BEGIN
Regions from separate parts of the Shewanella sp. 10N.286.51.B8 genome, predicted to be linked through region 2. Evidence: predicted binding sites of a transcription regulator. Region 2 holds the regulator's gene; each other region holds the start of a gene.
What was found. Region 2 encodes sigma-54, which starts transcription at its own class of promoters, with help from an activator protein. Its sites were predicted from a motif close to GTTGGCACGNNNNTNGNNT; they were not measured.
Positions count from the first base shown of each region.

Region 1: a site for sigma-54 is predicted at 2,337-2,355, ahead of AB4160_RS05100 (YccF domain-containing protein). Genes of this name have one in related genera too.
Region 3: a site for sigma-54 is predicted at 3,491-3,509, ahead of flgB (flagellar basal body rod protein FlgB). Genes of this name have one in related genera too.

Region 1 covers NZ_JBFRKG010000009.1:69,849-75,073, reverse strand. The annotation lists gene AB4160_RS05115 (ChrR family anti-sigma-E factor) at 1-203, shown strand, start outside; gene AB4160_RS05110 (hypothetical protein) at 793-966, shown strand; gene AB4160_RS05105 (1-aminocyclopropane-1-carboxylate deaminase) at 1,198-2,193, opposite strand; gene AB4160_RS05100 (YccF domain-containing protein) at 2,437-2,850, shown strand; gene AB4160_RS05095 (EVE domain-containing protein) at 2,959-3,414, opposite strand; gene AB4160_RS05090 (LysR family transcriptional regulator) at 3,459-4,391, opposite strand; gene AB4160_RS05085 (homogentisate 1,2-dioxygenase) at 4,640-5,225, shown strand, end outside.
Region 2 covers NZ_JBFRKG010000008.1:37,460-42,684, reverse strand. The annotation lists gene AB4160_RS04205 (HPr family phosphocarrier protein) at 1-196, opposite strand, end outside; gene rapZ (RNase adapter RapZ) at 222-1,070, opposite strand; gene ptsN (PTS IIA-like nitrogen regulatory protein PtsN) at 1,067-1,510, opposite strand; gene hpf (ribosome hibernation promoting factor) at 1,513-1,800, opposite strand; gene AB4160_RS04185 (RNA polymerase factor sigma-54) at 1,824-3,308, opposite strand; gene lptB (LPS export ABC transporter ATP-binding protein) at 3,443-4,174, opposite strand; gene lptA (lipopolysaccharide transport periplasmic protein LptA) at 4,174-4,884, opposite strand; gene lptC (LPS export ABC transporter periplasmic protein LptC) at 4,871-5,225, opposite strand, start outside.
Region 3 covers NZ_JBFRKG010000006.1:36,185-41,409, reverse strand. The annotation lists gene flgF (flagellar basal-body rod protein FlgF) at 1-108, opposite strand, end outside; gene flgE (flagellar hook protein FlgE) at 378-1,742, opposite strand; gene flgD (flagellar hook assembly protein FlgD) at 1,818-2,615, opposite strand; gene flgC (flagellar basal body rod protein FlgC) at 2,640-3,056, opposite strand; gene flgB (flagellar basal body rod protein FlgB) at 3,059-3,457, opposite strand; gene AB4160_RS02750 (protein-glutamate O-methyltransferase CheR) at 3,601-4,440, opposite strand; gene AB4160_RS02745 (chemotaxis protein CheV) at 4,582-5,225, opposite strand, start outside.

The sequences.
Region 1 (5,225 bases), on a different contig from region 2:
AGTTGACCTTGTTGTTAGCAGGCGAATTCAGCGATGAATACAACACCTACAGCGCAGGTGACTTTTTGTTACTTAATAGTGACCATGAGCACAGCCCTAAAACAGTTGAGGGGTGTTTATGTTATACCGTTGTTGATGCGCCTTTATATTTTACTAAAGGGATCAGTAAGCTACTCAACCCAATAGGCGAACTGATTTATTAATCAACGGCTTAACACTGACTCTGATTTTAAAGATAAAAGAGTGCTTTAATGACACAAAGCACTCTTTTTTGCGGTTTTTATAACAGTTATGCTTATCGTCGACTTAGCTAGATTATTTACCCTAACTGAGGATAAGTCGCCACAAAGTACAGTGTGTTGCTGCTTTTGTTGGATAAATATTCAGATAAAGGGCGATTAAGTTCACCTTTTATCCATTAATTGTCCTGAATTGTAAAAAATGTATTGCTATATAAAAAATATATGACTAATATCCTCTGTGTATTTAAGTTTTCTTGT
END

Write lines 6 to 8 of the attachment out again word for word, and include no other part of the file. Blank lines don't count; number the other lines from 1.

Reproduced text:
Region 1 covers NZ_JBFRKG010000009.1:69,849-75,073, reverse strand. The annotation lists gene AB4160_RS05115 (ChrR family anti-sigma-E factor) at 1-203, shown strand, start outside; gene AB4160_RS05110 (hypothetical protein) at 793-966, shown strand; gene AB4160_RS05105 (1-aminocyclopropane-1-carboxylate deaminase) at 1,198-2,193, opposite strand; gene AB4160_RS05100 (YccF domain-containing protein) at 2,437-2,850, shown strand; gene AB4160_RS05095 (EVE domain-containing protein) at 2,959-3,414, opposite strand; gene AB4160_RS05090 (LysR family transcriptional regulator) at 3,459-4,391, opposite strand; gene AB4160_RS05085 (homogentisate 1,2-dioxygenase) at 4,640-5,225, shown strand, end outside.
Region 2 covers NZ_JBFRKG010000008.1:37,460-42,684, reverse strand. The annotation lists gene AB4160_RS04205 (HPr family phosphocarrier protein) at 1-196, opposite strand, end outside; gene rapZ (RNase adapter RapZ) at 222-1,070, opposite strand; gene ptsN (PTS IIA-like nitrogen regulatory protein PtsN) at 1,067-1,510, opposite strand; gene hpf (ribosome hibernation promoting factor) at 1,513-1,800, opposite strand; gene AB4160_RS04185 (RNA polymerase factor sigma-54) at 1,824-3,308, opposite strand; gene lptB (LPS export ABC transporter ATP-binding protein) at 3,443-4,174, opposite strand; gene lptA (lipopolysaccharide transport periplasmic protein LptA) at 4,174-4,884, opposite strand; gene lptC (LPS export ABC transporter periplasmic protein LptC) at 4,871-5,225, opposite strand, start outside.
Region 3 covers NZ_JBFRKG010000006.1:36,185-41,409, reverse strand. The annotation lists gene flgF (flagellar basal-body rod protein FlgF) at 1-108, opposite strand, end outside; gene flgE (flagellar hook protein FlgE) at 378-1,742, opposite strand; gene flgD (flagellar hook assembly protein FlgD) at 1,818-2,615, opposite strand; gene flgC (flagellar basal body rod protein FlgC) at 2,640-3,056, opposite strand; gene flgB (flagellar basal body rod protein FlgB) at 3,059-3,457, opposite strand; gene AB4160_RS02750 (protein-glutamate O-methyltransferase CheR) at 3,601-4,440, opposite strand; gene AB4160_RS02745 (chemotaxis protein CheV) at 4,582-5,225, opposite strand, start outside.